Live your life in such a way that when your feet hit the floor in the morning, Satan shudders and says "Oh shit, she's awake."

Friday, August 5, 2011

The power of forgiveness…

Forgiveness...I have not always been good at it, especially when it comes to forgiving myself. Indeed, there have been decades where I have punished myself, even long after I can no longer really remember what my mistake was. I try to be forgiving to others. In fact, I forgive my mother for making that horrible hossenpheffer stew with those cute furry little bunnies that Dad shot during rabbit season when I was a teenager. I know it was many years ago, but I thought the taste would never leave my mouth. I wouldn’t say I’m emotionally scarred over the experience, but let's just say anything made with "bunny" is not at the top of my favorite dishes.

My cross to bear in this life is a very hot temper. Thank goodness I also have a very long fuse, and it takes me some time to get to the point of no return, but when I do, the results can be catastrophic and my response can be pointedly mean-spirited and ugly. I try to dial it back when it comes to my anger, but I’m not always successful. Most often, the best course of action for me would be to step back, breathe deeply, and forgive. Setting someone’s hair on fire, or hiding explosives under their car is generally not an appropriate response, and usually a bit overkill. I must admit, I have never actually planted explosives or set someone ablaze (although I have dreamed about it), but the damage I have done with my words is often just as effective, maybe even more so. Words cut, they open wounds and make people bleed on the inside, where it counts the most. Words can last a lifetime, long after the outward damage seems to have disappeared.

I have also found that it is also just as hard to ask for forgiveness. We all screw up – sometimes in very big ways. It is a monumental task for most people, because we know that while we can apologize in the most heartfelt way, it does not guarantee that our apology will be accepted. No one likes rejection, and no one likes to think that somehow their transgression is completely and unequivocally unforgivable. Yes, it may be natural for us to personally forgive others but we live in a very unforgiving world - one that has a very long memory, and a tendency to want to punish others in the worst of ways for a lifetime.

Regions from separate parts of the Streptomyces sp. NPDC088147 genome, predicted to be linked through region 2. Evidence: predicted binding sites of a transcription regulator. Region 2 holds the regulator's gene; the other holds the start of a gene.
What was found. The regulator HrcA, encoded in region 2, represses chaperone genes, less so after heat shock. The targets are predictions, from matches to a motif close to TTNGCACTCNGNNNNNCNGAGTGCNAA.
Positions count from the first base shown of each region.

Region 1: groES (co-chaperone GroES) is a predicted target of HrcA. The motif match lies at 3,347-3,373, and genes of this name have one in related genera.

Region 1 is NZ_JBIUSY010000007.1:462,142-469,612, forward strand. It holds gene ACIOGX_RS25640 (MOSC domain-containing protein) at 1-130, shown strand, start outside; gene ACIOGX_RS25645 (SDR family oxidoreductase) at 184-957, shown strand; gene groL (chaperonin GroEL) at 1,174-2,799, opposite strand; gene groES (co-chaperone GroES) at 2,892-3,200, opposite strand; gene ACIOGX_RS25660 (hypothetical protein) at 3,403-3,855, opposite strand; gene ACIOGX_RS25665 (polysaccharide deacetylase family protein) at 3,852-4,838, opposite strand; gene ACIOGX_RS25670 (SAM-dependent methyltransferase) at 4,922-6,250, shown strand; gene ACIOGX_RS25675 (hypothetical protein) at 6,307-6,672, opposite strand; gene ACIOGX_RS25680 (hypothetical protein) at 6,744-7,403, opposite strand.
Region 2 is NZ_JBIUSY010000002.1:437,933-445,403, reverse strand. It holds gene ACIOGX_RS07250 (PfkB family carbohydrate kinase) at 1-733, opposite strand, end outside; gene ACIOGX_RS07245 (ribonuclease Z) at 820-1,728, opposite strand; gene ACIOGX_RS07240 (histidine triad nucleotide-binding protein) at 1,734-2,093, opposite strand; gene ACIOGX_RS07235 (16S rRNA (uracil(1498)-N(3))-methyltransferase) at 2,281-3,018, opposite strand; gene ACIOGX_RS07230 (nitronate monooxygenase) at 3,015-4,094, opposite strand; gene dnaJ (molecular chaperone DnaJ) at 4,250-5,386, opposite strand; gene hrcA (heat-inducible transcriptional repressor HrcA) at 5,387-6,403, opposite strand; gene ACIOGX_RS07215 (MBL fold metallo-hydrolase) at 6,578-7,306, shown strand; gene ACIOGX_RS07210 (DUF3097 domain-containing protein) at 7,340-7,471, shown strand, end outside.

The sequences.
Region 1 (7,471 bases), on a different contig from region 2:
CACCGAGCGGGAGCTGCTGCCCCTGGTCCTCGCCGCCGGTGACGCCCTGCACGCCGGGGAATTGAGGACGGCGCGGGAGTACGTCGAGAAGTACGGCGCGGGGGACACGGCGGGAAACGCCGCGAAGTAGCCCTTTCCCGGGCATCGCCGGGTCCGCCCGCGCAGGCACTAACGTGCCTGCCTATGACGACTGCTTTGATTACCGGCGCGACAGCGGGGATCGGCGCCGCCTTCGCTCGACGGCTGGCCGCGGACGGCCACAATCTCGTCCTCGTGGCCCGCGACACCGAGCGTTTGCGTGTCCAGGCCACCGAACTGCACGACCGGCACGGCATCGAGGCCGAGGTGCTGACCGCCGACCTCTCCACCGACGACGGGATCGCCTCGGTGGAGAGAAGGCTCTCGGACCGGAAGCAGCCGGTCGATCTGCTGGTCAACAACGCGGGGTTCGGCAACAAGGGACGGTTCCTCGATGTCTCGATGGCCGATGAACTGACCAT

Arguments happen, feelings are hurt, and tears fall. People inflict pain on each other, sometimes even when they don’t mean to do it. My point is that it is much easier and more personally satisfying to grant forgiveness and move on in a positive way. Simply learn from the experience. It is equally important to ask for forgiveness. Even if your apology is cast aside, at least you know that you were “man” enough to admit your fault, and strong enough to show the rest of the world that you fear nothing, not even your own weakness.

Just some food for thought…I was feeling very philosophical today.

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